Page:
Flush with pride and confidence, senior officers in China’s People’sLiberation Army (PLA) are using increasingly hawkish and nationalisticrhetoric when discussing issues related to Japan or the United States.Some of these officers call for “short, sharp wars” to assert China’ssovereignty, or to “strike first,” “prepare for conflict,” or “kill achicken to scare the monkeys.”
The United States has mutual defense treaties with Japan, Taiwan,the Philippines, and a number of other countries. The purpose of thosetreaties, signed after WW II, was to discourage anyone from starting anew war, since anyone fighting a war with one of these countrieswould automatically have a war with the United States as well.
Dai Xu, a Chinese Air Force Colonel, is arguing for a short, decisivewar with one of China’s neighbors–Vietnam, the Philippines, orJapan–in order to establish sovereignty over the Pacific regionwithout risking war with the United States. This is the “kill achicken to scare the monkeys” philosophy. According to this theory,America will NOT honor its mutual defense agreements with any of thesecountries, because the U.S. will not want to risk having its citiesdestroyed by Chinese ballistic missiles. He points to China’s 1962border clash with India, which China won decisively, leading todecades of peace.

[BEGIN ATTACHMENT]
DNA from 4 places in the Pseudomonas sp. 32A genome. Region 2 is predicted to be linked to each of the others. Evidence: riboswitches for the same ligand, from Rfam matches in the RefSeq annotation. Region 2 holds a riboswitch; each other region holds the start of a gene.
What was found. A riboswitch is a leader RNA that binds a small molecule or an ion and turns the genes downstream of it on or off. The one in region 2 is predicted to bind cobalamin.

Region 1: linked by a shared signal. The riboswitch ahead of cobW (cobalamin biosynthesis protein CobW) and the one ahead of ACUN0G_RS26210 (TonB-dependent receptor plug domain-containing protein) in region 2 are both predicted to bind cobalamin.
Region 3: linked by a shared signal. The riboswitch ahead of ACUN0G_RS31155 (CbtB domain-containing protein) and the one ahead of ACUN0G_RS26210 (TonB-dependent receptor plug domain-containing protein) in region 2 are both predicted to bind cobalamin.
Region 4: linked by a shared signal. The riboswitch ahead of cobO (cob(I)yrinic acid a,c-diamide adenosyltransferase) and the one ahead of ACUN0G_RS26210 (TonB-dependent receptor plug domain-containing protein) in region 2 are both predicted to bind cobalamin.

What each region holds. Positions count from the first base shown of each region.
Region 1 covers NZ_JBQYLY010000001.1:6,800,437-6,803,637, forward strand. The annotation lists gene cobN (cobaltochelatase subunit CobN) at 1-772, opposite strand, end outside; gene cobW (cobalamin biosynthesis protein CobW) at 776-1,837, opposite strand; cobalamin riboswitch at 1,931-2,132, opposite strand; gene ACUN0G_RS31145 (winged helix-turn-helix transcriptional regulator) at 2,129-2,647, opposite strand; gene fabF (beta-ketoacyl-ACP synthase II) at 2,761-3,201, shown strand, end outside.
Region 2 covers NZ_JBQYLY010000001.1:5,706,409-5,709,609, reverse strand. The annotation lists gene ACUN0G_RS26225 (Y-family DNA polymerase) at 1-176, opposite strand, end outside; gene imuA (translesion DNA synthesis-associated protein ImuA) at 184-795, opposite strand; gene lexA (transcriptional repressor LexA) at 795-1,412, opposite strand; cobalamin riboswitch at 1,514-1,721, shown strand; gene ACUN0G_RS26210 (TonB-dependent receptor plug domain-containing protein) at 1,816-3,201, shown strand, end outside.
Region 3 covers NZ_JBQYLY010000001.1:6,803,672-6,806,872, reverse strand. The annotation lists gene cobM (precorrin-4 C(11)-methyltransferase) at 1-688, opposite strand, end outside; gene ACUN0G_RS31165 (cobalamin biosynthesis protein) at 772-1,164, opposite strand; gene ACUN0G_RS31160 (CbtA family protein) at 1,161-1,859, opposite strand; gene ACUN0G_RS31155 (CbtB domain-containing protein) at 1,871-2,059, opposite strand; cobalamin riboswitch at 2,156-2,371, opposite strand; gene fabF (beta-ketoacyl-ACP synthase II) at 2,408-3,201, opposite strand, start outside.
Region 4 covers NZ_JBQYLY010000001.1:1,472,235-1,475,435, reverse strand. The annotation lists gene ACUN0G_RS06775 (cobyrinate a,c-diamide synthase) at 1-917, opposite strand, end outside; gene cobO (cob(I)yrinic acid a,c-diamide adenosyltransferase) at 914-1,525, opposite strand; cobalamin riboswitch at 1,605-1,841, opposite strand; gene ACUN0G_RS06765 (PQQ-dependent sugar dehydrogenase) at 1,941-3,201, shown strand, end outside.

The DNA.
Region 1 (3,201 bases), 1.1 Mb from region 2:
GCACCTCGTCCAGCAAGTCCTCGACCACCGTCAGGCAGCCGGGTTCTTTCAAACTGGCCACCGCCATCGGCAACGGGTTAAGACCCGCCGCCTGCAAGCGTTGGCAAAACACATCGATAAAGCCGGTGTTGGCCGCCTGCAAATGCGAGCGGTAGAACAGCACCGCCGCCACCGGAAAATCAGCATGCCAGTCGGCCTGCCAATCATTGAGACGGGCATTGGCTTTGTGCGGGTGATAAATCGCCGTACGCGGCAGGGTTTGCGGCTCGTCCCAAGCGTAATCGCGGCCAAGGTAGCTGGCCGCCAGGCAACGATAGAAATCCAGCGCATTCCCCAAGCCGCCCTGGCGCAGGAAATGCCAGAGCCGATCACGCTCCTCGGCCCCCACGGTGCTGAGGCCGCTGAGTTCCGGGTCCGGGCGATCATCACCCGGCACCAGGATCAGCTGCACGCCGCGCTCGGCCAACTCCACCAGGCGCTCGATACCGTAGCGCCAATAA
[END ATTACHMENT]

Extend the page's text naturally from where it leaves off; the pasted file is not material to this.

Since we have decided that the U.S. is bluffing inthe East China Sea, we should take this opportunity to respond tothese empty provocations with something real.
This includes Vietnam, the Philippines and Japan, who are thethree running dogs of the United States in Asia. We only need tokill one, and it will immediately bring the others toheel.
As one Chinese analyst put it, the Americans will “run like rabbits.”Another one said, “If there is a clash in the South China Sea, thepossibility that foreign countries would intervene is low, and anyconflict would not last long.” Defense News (Washington) and Reuters
China’s historic mistake
Anyone who understands even a little generational theory can quicklyunderstand that China is making a historic mistake that will be adisaster for everyone.